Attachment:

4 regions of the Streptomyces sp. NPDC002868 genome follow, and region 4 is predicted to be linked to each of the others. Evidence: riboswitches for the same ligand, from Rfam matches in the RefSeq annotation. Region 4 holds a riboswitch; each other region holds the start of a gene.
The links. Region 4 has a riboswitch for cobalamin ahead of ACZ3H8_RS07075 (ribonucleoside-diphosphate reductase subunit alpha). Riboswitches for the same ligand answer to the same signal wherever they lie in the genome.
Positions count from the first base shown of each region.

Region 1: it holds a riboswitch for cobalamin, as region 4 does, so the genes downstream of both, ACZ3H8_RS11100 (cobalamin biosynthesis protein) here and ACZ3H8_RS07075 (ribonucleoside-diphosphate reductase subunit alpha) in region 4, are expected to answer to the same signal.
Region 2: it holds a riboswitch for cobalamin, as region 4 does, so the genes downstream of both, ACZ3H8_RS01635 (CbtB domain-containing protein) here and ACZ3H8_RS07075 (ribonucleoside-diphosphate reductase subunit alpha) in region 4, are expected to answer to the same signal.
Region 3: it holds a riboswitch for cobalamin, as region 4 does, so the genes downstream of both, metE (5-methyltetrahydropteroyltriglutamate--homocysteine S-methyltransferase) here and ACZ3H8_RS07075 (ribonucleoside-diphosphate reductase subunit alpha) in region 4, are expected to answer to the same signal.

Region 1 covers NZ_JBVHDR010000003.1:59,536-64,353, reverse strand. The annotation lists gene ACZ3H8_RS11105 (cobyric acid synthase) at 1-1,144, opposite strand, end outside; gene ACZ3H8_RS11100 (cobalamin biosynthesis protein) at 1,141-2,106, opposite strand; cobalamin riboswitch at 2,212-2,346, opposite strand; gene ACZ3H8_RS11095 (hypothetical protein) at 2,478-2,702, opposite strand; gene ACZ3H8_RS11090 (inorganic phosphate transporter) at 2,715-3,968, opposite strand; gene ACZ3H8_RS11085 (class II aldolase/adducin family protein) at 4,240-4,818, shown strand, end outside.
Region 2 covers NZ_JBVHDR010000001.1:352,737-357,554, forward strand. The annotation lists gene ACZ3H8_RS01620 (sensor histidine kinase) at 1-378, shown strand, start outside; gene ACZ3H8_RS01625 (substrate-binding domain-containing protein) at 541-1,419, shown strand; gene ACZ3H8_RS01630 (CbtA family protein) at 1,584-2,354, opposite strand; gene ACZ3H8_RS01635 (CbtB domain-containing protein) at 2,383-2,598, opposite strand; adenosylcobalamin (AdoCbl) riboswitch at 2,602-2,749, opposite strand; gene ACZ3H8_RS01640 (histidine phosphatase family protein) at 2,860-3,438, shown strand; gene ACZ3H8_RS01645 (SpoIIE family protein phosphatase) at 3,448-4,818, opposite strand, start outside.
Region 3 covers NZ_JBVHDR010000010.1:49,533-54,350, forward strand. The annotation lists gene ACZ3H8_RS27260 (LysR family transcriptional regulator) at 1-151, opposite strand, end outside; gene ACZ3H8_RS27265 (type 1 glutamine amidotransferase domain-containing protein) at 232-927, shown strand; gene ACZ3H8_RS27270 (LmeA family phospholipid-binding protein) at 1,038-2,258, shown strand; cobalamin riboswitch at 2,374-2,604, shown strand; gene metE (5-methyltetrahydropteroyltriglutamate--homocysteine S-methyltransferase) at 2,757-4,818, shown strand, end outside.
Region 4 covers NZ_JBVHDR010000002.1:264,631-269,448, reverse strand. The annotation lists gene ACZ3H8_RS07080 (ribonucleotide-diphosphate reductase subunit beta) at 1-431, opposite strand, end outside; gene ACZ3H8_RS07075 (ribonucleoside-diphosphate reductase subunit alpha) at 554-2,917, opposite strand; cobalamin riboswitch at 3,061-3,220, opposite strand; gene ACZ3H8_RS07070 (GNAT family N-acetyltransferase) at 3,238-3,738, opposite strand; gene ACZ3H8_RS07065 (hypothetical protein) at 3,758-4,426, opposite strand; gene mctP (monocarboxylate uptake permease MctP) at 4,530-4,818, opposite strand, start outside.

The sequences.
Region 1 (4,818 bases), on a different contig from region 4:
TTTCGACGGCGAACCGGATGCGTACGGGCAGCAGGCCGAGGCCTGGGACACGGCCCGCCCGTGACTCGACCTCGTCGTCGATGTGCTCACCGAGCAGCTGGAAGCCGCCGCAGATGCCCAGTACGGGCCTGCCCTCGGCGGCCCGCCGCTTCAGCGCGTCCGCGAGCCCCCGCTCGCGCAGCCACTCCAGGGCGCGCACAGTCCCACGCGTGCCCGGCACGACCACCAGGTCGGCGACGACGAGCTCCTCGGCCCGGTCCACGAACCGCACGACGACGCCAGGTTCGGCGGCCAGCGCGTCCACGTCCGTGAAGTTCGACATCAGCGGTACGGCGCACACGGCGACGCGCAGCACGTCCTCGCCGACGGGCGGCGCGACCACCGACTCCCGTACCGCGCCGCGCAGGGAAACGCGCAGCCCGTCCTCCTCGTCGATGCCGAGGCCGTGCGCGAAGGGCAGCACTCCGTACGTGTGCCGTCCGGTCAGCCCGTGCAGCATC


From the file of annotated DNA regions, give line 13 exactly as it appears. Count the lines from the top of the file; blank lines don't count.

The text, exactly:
TTTCGACGGCGAACCGGATGCGTACGGGCAGCAGGCCGAGGCCTGGGACACGGCCCGCCCGTGACTCGACCTCGTCGTCGATGTGCTCACCGAGCAGCTGGAAGCCGCCGCAGATGCCCAGTACGGGCCTGCCCTCGGCGGCCCGCCGCTTCAGCGCGTCCGCGAGCCCCCGCTCGCGCAGCCACTCCAGGGCGCGCACAGTCCCACGCGTGCCCGGCACGACCACCAGGTCGGCGACGACGAGCTCCTCGGCCCGGTCCACGAACCGCACGACGACGCCAGGTTCGGCGGCCAGCGCGTCCACGTCCGTGAAGTTCGACATCAGCGGTACGGCGCACACGGCGACGCGCAGCACGTCCTCGCCGACGGGCGGCGCGACCACCGACTCCCGTACCGCGCCGCGCAGGGAAACGCGCAGCCCGTCCTCCTCGTCGATGCCGAGGCCGTGCGCGAAGGGCAGCACTCCGTACGTGTGCCGTCCGGTCAGCCCGTGCAGCATC